I am a full-time freelance writer/editor with a part-time job as marketing director for a professional orchestra. During the pandemic, the orchestra has had no live performances, so I’ve had nothing to promote.
During this downtime, I’ve been informally tasked with two projects:
- To refresh and update my knowledge of databases, to specifically learn how to use Microsoft Access, and, ultimately, to develop a database for in-house use.
- To learn video editing, specifically for creating social media posts.
As fascinating as databases can be, I find discussing them to be a snooze inducer.
Prior to the end of travel as we know it, I thrice attended the annual Digital Boot Camp for the Arts, a multi-day conference in New York, to learn how arts organizations use digital media to successfully promote their venues and their events. Digital media includes websites, direct email, and all forms of social media.
Each time I’ve returned with a wealth of information, much of it beyond our organization’s capabilities. Even so, by adapting concepts I learned at the conference I’ve been able to expand and improve the organization’s use of social media.
One tip that was repeated by multiple speakers over multiple conferences, and backed up by various formal and anecdotal studies, is that video on social media attracts more attention and delivers more results than static words and pictures.
I heard the message. I comprehended the message. And I continued creating static social media posts.
This is my comfort zone. I’ve spent my entire career working with static media: books, flyers, magazines, postcards, posters, and more. Since joining the orchestra’s staff in 2005, I’ve written many radio commercials and television commercials, but I’ve left the bulk of the actual production to others.
Prior to the pandemic, I had toyed with creating video posts for social media, but my trio of efforts were, to be kind to myself, amateurish and inadequate. Recently, though, having made significant progress on the database and having to rely on others before I can progress much further, I’ve turned my attention to video editing.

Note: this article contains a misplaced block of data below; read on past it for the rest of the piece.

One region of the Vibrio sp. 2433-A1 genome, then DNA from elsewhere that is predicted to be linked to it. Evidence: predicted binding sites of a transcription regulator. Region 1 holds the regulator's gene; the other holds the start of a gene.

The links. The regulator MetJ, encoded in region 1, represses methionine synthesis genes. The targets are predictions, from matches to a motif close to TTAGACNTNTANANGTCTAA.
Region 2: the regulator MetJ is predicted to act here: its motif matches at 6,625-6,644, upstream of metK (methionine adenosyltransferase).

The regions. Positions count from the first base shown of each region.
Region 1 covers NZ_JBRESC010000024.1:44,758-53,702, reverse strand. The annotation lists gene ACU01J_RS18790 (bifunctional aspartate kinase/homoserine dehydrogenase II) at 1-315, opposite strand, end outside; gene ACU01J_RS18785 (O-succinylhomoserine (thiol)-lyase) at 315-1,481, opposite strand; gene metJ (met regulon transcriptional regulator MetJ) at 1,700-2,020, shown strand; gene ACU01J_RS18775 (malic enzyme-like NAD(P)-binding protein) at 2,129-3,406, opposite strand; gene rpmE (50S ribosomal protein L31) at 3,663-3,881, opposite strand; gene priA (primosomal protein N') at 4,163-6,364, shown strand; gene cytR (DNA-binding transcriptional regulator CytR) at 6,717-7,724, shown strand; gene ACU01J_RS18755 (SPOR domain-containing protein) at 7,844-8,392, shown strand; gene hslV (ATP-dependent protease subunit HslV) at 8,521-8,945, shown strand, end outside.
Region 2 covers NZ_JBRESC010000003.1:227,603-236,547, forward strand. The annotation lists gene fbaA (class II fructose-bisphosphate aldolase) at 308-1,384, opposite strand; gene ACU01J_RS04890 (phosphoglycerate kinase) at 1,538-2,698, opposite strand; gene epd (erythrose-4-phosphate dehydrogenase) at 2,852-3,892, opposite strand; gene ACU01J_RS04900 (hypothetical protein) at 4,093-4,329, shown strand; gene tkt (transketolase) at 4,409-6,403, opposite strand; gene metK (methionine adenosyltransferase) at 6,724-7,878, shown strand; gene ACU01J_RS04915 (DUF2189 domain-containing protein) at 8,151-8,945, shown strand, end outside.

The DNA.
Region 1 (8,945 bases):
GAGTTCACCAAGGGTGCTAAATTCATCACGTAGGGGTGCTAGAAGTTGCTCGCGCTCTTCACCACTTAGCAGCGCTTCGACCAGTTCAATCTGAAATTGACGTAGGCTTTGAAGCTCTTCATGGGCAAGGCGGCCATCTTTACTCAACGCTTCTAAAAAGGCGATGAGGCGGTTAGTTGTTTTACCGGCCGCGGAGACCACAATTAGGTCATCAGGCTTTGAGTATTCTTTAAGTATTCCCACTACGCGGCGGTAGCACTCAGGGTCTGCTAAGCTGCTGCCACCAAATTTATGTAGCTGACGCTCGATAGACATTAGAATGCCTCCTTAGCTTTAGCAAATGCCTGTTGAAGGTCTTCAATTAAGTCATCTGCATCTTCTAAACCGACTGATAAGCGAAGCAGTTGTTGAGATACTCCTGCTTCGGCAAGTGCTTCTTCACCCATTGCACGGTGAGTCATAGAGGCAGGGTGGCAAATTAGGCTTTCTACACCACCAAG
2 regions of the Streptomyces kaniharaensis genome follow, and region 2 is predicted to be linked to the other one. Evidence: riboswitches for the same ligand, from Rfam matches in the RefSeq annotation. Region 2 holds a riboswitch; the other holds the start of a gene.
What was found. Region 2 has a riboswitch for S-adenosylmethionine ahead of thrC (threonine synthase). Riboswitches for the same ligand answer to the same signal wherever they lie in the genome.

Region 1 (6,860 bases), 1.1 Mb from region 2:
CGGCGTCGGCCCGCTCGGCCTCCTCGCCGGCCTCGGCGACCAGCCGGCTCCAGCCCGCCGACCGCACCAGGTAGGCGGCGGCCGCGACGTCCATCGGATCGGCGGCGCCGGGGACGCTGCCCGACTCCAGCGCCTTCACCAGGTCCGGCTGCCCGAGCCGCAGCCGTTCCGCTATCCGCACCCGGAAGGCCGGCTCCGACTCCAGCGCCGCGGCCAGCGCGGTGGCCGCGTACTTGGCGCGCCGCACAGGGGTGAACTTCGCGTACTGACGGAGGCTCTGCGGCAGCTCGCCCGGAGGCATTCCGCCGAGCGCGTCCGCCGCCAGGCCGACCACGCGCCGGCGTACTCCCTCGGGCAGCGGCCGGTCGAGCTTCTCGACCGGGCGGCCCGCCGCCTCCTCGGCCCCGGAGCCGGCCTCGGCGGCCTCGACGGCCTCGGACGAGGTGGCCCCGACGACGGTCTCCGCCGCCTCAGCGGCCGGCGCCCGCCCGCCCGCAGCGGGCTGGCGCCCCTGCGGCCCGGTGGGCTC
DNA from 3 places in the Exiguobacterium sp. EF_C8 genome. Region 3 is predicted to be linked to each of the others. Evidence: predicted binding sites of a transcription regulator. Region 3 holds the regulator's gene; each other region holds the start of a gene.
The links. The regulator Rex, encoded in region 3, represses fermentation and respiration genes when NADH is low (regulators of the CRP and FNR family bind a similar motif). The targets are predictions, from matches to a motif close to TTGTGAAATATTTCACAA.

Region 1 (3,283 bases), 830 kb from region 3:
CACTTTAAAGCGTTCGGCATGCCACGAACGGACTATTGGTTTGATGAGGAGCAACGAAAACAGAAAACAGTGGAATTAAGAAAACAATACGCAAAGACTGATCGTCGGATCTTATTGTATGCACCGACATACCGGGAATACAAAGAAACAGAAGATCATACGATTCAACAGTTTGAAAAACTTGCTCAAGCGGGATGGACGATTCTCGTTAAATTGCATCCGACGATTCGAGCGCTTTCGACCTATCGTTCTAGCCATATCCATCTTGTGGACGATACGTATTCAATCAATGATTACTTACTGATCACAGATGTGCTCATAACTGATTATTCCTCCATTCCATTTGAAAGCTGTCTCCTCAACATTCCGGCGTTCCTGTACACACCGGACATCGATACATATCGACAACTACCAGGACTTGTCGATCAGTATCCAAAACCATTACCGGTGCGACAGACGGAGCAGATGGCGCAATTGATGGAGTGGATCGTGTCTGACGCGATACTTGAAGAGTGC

I have two video-editing programs: Adobe Premiere Pro and Adobe Premiere Rush. Pro is the high-end version of the program; Rush is the low-end. My initial efforts with video editing were done with Pro, and that is likely part of the reason they were less than ideal. So, about a week ago (as I write this), I read the instructions for Rush, worked through some of the tutorials, and decided it was time for a live project.
Only I didn’t have any.
I did have a JPG of the cover The Great Filling Station Holdup, edited by Josh Pachter and forthcoming from Down & Out Books, so I created a brief, silent video promoting my story “Tampico Trauma” and uploaded it to Facebook.
I’ve created several videos since then—for Black Cat Mystery Magazine 7, Black Cat Mystery Magazine 8, Mickey Finn: 21st Century Noir vol. 1, and The Eyes of Texas: Private Eyes from the Panhandle to the Piney Woods. Along the way, I’ve learned to add background music and I’ve learned how to upload videos to Blogspot, Facebook, LinkedIn, Twitter, and YouTube. (All of these and possibly more can be viewed on my YouTube channel.)
My most complex video to date is “Michael Bracken 2020 Unmasked,” in which I provide information about every short story I had published in 2020.
I still have much to learn. How to capture and include high-quality live-action video and how to record and include voice-over narration are among the next steps in the learning process.
With luck and determination, by the time the orchestra returns to live performances, I may be able to create professional-quality promotional videos. Until then, I’m having fun creating videos for my various writing and editing projects.
Black Cat Mystery Magazine #8, released in January, features new stories from D.V. Bennett, Jon Matthew Farber, John M. Floyd, Barb Goffman, John Hegenberger, M.A. Monnin, and Elizabeth Zelvin, and a classic reprint by Donald Barr Chidsey.
Coming February 22: “Tampico Trauma” in The Great Filling Station Holdup: Crime Fiction Inspired by the Songs of Jimmy Buffet, edited by Josh Pachter and published by Down & Out Books.